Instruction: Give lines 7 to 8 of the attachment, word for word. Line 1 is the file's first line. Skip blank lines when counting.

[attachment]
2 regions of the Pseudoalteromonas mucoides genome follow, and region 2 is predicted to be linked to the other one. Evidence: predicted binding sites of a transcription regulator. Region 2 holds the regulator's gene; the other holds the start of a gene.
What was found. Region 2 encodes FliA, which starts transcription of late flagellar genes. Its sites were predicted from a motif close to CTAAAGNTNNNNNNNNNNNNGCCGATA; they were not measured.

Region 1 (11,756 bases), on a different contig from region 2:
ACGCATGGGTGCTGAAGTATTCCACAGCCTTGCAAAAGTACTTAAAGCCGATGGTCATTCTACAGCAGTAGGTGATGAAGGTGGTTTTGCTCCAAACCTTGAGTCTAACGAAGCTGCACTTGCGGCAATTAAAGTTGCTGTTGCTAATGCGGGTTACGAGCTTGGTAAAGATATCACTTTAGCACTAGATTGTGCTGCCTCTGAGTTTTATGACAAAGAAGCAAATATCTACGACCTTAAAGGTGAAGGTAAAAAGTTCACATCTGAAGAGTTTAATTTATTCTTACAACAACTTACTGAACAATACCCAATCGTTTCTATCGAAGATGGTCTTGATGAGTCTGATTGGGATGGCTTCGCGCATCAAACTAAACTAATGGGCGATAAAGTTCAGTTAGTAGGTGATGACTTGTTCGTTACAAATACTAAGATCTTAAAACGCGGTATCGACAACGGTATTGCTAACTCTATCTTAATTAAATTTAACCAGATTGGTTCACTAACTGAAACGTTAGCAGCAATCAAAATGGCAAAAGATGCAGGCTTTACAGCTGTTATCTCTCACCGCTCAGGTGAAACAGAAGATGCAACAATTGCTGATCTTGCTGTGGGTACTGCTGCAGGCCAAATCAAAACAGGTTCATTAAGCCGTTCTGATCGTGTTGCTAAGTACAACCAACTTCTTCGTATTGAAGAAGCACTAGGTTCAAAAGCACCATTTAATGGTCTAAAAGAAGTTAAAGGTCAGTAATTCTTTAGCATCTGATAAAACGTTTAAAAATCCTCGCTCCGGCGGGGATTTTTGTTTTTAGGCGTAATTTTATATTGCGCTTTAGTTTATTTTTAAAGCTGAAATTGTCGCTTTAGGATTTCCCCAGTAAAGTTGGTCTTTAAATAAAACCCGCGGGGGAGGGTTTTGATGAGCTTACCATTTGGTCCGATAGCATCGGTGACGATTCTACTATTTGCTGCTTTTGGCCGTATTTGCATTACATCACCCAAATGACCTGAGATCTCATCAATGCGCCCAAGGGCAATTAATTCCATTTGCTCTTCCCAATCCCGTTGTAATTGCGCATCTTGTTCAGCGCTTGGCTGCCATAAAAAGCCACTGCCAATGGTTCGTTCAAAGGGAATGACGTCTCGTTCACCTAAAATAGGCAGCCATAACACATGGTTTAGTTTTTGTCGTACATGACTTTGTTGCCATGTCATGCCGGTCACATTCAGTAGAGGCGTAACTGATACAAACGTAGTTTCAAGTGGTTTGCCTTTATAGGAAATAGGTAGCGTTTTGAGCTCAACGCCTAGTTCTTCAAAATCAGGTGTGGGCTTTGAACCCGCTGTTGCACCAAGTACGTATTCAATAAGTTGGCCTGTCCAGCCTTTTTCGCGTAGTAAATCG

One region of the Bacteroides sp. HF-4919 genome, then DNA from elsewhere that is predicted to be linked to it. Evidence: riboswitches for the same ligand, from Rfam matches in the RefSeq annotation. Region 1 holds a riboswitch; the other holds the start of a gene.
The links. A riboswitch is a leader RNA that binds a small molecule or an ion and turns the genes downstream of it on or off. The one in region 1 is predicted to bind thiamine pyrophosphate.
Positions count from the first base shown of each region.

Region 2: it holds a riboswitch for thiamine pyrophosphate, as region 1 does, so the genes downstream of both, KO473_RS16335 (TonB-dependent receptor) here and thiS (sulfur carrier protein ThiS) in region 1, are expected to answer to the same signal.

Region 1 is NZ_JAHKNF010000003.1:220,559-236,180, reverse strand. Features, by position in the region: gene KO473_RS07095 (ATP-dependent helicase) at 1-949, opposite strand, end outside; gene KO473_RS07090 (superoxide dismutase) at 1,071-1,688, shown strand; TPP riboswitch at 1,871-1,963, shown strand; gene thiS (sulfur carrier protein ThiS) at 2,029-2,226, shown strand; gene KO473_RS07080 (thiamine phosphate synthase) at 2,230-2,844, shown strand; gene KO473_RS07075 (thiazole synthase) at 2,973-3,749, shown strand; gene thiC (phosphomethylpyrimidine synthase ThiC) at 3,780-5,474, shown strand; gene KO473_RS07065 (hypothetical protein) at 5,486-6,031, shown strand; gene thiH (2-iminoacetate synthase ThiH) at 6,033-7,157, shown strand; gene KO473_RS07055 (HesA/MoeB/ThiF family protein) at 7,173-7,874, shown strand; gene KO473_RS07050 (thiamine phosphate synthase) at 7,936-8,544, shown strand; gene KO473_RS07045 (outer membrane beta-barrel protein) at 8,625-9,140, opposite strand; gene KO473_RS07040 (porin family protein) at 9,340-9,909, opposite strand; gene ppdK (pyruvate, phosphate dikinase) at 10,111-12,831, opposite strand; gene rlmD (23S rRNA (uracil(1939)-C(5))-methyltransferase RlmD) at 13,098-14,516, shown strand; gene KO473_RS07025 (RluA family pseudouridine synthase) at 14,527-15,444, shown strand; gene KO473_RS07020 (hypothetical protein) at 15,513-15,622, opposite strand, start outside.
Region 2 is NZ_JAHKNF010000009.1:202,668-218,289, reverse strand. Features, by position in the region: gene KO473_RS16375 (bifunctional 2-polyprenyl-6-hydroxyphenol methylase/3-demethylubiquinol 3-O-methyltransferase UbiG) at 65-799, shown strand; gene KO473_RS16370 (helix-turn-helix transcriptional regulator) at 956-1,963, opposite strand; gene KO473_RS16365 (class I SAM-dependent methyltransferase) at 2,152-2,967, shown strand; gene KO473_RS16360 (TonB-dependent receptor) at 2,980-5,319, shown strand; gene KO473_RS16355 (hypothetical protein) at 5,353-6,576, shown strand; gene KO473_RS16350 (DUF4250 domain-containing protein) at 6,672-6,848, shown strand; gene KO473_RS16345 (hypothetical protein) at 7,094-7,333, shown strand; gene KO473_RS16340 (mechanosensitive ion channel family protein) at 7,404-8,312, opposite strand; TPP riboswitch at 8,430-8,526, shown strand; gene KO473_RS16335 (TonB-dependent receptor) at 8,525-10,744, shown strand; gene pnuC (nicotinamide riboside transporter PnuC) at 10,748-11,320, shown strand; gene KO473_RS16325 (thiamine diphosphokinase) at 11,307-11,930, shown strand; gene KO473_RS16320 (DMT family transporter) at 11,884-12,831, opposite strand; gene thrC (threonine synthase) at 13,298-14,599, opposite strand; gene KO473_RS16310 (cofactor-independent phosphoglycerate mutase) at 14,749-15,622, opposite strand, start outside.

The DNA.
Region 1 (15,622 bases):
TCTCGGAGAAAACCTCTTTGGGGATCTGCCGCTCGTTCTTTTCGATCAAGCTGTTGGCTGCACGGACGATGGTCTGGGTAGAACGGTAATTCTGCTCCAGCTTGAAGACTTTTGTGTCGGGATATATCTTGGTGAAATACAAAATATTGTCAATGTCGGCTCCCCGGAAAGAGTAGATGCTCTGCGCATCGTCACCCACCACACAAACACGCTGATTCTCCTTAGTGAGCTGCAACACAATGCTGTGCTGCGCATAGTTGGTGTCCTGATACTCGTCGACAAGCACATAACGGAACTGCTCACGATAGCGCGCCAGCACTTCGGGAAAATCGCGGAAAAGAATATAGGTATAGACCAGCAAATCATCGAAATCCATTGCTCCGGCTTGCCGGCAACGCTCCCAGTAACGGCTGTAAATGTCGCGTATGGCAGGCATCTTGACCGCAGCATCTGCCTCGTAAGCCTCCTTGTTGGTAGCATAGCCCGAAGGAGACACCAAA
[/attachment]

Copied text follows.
Positions count from the first base shown of each region.

Region 2: it holds a riboswitch for thiamine pyrophosphate, as region 1 does, so the genes downstream of both, KO473_RS16335 (TonB-dependent receptor) here and thiS (sulfur carrier protein ThiS) in region 1, are expected to answer to the same signal.